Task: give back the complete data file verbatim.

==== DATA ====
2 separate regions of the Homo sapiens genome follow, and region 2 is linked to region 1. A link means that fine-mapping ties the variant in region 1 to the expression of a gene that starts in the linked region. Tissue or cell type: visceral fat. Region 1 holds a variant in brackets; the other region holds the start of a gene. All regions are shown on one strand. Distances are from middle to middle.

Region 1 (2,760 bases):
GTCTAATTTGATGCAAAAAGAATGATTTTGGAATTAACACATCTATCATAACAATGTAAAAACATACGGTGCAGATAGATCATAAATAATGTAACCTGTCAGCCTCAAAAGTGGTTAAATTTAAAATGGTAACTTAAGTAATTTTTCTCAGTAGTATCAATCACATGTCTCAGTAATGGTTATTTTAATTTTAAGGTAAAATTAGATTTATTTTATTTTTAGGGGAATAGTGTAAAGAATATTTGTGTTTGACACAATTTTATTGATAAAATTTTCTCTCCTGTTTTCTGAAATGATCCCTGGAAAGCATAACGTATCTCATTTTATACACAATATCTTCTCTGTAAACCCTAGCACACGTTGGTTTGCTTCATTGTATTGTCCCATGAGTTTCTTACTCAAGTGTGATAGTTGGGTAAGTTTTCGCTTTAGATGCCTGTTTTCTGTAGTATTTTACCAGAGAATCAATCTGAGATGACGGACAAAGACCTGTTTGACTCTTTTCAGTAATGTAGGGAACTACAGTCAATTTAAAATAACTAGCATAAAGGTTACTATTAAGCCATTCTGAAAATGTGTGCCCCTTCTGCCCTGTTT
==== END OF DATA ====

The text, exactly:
2 separate regions of the Homo sapiens genome follow, and region 2 is linked to region 1. A link means that fine-mapping ties the variant in region 1 to the expression of a gene that starts in the linked region. Tissue or cell type: visceral fat. Region 1 holds a variant in brackets; the other region holds the start of a gene. All regions are shown on one strand. Distances are from middle to middle.

Region 1 (2,760 bases):
GTCTAATTTGATGCAAAAAGAATGATTTTGGAATTAACACATCTATCATAACAATGTAAAAACATACGGTGCAGATAGATCATAAATAATGTAACCTGTCAGCCTCAAAAGTGGTTAAATTTAAAATGGTAACTTAAGTAATTTTTCTCAGTAGTATCAATCACATGTCTCAGTAATGGTTATTTTAATTTTAAGGTAAAATTAGATTTATTTTATTTTTAGGGGAATAGTGTAAAGAATATTTGTGTTTGACACAATTTTATTGATAAAATTTTCTCTCCTGTTTTCTGAAATGATCCCTGGAAAGCATAACGTATCTCATTTTATACACAATATCTTCTCTGTAAACCCTAGCACACGTTGGTTTGCTTCATTGTATTGTCCCATGAGTTTCTTACTCAAGTGTGATAGTTGGGTAAGTTTTCGCTTTAGATGCCTGTTTTCTGTAGTATTTTACCAGAGAATCAATCTGAGATGACGGACAAAGACCTGTTTGACTCTTTTCAGTAATGTAGGGAACTACAGTCAATTTAAAATAACTAGCATAAAGGTTACTATTAAGCCATTCTGAAAATGTGTGCCCCTTCTGCCCTGTTT